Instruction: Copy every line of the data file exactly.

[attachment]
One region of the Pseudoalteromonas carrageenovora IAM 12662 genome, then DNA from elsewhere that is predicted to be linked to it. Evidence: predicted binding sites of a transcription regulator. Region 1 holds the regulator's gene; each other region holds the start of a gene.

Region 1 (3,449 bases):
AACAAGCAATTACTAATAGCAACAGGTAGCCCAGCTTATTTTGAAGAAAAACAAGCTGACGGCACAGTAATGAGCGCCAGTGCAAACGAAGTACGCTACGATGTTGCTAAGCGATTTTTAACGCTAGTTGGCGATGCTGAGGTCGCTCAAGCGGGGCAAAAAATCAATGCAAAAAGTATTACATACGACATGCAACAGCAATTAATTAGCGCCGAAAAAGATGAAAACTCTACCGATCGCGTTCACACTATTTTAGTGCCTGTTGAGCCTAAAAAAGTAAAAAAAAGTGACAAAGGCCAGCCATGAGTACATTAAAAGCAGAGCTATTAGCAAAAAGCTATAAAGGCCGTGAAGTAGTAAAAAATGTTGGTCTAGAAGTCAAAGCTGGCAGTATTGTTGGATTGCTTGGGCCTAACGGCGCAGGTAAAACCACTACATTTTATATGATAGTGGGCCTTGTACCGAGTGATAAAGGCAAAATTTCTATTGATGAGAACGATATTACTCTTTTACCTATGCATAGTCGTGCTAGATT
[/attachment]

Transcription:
One region of the Pseudoalteromonas carrageenovora IAM 12662 genome, then DNA from elsewhere that is predicted to be linked to it. Evidence: predicted binding sites of a transcription regulator. Region 1 holds the regulator's gene; each other region holds the start of a gene.

Region 1 (3,449 bases):
AACAAGCAATTACTAATAGCAACAGGTAGCCCAGCTTATTTTGAAGAAAAACAAGCTGACGGCACAGTAATGAGCGCCAGTGCAAACGAAGTACGCTACGATGTTGCTAAGCGATTTTTAACGCTAGTTGGCGATGCTGAGGTCGCTCAAGCGGGGCAAAAAATCAATGCAAAAAGTATTACATACGACATGCAACAGCAATTAATTAGCGCCGAAAAAGATGAAAACTCTACCGATCGCGTTCACACTATTTTAGTGCCTGTTGAGCCTAAAAAAGTAAAAAAAAGTGACAAAGGCCAGCCATGAGTACATTAAAAGCAGAGCTATTAGCAAAAAGCTATAAAGGCCGTGAAGTAGTAAAAAATGTTGGTCTAGAAGTCAAAGCTGGCAGTATTGTTGGATTGCTTGGGCCTAACGGCGCAGGTAAAACCACTACATTTTATATGATAGTGGGCCTTGTACCGAGTGATAAAGGCAAAATTTCTATTGATGAGAACGATATTACTCTTTTACCTATGCATAGTCGTGCTAGATT